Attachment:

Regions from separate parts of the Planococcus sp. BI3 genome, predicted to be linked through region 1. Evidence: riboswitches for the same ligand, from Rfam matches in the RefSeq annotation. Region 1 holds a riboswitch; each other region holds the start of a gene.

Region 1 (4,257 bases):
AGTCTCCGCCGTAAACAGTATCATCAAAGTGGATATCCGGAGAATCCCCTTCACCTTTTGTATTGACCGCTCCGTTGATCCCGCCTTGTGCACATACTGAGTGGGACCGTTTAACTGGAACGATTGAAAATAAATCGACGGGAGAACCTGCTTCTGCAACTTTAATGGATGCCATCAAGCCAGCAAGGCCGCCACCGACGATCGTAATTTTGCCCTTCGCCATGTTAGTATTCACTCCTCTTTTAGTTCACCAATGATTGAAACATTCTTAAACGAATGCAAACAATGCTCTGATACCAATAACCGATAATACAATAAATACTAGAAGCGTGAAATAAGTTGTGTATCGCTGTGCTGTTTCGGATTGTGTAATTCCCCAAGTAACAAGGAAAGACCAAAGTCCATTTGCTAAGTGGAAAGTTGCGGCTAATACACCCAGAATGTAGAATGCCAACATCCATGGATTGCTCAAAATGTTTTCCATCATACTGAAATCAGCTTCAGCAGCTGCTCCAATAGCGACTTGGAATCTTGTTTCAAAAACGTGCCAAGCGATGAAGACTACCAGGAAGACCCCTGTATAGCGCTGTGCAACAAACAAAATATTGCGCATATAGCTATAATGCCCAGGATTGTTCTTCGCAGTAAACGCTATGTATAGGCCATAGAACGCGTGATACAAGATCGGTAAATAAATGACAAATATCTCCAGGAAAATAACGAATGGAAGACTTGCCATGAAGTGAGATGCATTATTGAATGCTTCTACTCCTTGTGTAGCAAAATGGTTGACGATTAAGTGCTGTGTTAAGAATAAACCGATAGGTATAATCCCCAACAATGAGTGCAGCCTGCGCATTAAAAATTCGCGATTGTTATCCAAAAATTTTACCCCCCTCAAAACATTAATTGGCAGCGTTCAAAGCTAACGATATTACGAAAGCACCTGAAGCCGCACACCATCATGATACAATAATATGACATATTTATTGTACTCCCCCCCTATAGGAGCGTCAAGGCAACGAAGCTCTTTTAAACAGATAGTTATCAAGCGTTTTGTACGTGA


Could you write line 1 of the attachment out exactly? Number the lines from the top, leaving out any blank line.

Regions from separate parts of the Planococcus sp. BI3 genome, predicted to be linked through region 1. Evidence: riboswitches for the same ligand, from Rfam matches in the RefSeq annotation. Region 1 holds a riboswitch; each other region holds the start of a gene.